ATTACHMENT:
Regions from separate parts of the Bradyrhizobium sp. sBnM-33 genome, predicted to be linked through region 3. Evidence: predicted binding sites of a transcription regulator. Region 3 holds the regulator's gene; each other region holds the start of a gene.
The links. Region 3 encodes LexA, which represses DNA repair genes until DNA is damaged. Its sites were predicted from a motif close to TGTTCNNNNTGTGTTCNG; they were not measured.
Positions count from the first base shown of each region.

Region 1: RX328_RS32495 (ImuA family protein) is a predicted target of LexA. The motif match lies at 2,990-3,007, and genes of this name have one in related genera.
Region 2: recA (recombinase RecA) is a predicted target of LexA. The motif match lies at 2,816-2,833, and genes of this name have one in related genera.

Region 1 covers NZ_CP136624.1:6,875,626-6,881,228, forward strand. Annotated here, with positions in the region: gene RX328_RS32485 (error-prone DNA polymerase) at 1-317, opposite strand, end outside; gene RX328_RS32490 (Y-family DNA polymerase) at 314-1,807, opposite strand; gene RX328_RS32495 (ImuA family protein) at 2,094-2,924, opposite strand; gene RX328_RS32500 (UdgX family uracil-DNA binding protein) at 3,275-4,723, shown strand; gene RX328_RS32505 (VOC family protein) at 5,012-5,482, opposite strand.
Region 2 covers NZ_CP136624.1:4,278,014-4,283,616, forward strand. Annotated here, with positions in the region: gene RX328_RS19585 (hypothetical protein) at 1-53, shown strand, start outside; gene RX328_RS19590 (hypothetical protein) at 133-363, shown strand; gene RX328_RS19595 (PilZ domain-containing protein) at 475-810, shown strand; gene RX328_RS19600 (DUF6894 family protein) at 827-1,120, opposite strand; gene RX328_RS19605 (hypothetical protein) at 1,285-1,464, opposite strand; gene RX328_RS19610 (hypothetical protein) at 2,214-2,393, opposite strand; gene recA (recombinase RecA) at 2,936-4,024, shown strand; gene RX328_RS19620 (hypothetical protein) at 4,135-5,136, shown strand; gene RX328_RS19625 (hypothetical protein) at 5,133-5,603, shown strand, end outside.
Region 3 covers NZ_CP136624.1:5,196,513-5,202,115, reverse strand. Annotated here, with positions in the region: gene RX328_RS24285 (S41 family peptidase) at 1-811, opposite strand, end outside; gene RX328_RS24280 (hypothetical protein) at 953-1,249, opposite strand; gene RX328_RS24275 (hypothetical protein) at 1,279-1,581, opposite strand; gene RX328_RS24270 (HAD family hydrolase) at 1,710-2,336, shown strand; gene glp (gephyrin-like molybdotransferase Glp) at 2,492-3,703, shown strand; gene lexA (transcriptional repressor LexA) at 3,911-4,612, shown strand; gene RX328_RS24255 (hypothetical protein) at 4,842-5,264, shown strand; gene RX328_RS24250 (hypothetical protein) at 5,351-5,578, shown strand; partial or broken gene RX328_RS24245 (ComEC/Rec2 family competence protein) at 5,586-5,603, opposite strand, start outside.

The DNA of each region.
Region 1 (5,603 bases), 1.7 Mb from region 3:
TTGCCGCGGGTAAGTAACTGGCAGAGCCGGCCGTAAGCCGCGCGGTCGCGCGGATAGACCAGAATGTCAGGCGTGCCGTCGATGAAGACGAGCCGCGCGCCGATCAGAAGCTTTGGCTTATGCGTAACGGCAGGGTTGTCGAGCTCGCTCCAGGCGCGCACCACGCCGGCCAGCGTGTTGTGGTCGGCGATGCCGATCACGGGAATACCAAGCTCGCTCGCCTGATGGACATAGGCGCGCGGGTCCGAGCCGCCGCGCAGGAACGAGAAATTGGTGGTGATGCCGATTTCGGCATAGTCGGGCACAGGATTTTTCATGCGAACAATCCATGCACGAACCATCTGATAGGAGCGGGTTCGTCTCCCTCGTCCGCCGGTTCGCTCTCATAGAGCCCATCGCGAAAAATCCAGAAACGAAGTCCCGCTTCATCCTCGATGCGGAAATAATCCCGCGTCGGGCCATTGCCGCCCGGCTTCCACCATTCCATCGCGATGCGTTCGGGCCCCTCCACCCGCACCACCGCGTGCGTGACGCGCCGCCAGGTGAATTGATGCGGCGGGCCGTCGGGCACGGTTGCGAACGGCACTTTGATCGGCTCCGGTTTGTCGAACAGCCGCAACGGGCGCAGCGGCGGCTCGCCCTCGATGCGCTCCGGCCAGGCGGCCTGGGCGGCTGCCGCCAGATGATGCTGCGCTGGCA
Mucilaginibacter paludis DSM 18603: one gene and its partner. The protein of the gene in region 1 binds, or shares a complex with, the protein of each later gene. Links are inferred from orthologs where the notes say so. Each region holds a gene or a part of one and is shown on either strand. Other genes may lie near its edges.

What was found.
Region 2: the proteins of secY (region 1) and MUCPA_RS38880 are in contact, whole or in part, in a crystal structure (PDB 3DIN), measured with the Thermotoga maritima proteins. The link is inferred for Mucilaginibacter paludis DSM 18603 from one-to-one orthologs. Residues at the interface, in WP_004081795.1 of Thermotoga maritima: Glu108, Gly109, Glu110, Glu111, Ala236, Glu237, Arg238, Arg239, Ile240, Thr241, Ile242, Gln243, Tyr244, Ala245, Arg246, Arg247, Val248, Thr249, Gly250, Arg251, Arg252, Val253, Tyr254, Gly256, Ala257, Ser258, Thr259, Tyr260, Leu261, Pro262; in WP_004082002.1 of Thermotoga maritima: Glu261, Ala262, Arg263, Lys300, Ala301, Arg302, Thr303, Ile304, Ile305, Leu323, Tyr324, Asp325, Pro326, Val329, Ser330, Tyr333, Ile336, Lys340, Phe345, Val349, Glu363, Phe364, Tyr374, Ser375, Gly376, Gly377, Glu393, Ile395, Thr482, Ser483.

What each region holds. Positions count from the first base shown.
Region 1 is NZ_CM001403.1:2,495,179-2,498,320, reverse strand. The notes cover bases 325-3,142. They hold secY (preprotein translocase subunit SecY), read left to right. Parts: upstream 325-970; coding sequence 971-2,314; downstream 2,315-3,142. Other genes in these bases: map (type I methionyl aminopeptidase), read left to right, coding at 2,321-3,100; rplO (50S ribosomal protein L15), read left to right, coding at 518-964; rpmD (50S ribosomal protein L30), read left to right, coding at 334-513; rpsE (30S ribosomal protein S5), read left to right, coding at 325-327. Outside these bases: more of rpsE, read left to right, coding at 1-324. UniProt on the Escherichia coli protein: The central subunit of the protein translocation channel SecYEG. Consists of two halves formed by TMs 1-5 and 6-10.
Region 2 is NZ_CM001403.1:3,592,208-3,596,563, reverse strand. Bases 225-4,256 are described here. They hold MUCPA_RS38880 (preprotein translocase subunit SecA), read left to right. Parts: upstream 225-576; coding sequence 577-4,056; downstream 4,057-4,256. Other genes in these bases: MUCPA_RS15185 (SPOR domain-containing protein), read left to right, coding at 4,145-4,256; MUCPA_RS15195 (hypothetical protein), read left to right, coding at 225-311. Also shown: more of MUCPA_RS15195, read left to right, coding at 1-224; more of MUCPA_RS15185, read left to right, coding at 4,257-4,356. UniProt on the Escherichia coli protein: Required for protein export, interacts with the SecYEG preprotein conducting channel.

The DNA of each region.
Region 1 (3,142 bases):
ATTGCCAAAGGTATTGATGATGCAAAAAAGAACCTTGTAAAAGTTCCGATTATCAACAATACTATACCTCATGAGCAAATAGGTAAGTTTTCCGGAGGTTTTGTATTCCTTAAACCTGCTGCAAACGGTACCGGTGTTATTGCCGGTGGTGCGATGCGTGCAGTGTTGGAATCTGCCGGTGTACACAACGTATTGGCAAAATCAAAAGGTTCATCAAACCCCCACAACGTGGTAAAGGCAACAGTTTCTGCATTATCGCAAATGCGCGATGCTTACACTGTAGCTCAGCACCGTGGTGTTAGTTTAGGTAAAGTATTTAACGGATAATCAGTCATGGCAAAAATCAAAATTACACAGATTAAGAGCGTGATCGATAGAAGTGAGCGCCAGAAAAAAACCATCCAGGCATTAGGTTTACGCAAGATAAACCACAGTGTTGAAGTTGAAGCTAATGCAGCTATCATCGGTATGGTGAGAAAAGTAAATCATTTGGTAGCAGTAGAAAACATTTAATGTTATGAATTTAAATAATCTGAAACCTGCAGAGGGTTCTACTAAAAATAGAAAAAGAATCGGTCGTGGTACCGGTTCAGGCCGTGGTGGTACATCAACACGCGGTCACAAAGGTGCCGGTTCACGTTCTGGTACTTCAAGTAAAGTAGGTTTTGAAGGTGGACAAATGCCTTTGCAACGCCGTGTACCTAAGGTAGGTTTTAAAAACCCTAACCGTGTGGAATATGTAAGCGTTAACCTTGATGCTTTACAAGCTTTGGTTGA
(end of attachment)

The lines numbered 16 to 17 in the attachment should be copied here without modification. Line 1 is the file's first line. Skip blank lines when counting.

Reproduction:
Region 1 is NZ_CM001403.1:2,495,179-2,498,320, reverse strand. The notes cover bases 325-3,142. They hold secY (preprotein translocase subunit SecY), read left to right. Parts: upstream 325-970; coding sequence 971-2,314; downstream 2,315-3,142. Other genes in these bases: map (type I methionyl aminopeptidase), read left to right, coding at 2,321-3,100; rplO (50S ribosomal protein L15), read left to right, coding at 518-964; rpmD (50S ribosomal protein L30), read left to right, coding at 334-513; rpsE (30S ribosomal protein S5), read left to right, coding at 325-327. Outside these bases: more of rpsE, read left to right, coding at 1-324. UniProt on the Escherichia coli protein: The central subunit of the protein translocation channel SecYEG. Consists of two halves formed by TMs 1-5 and 6-10.
Region 2 is NZ_CM001403.1:3,592,208-3,596,563, reverse strand. Bases 225-4,256 are described here. They hold MUCPA_RS38880 (preprotein translocase subunit SecA), read left to right. Parts: upstream 225-576; coding sequence 577-4,056; downstream 4,057-4,256. Other genes in these bases: MUCPA_RS15185 (SPOR domain-containing protein), read left to right, coding at 4,145-4,256; MUCPA_RS15195 (hypothetical protein), read left to right, coding at 225-311. Also shown: more of MUCPA_RS15195, read left to right, coding at 1-224; more of MUCPA_RS15185, read left to right, coding at 4,257-4,356. UniProt on the Escherichia coli protein: Required for protein export, interacts with the SecYEG preprotein conducting channel.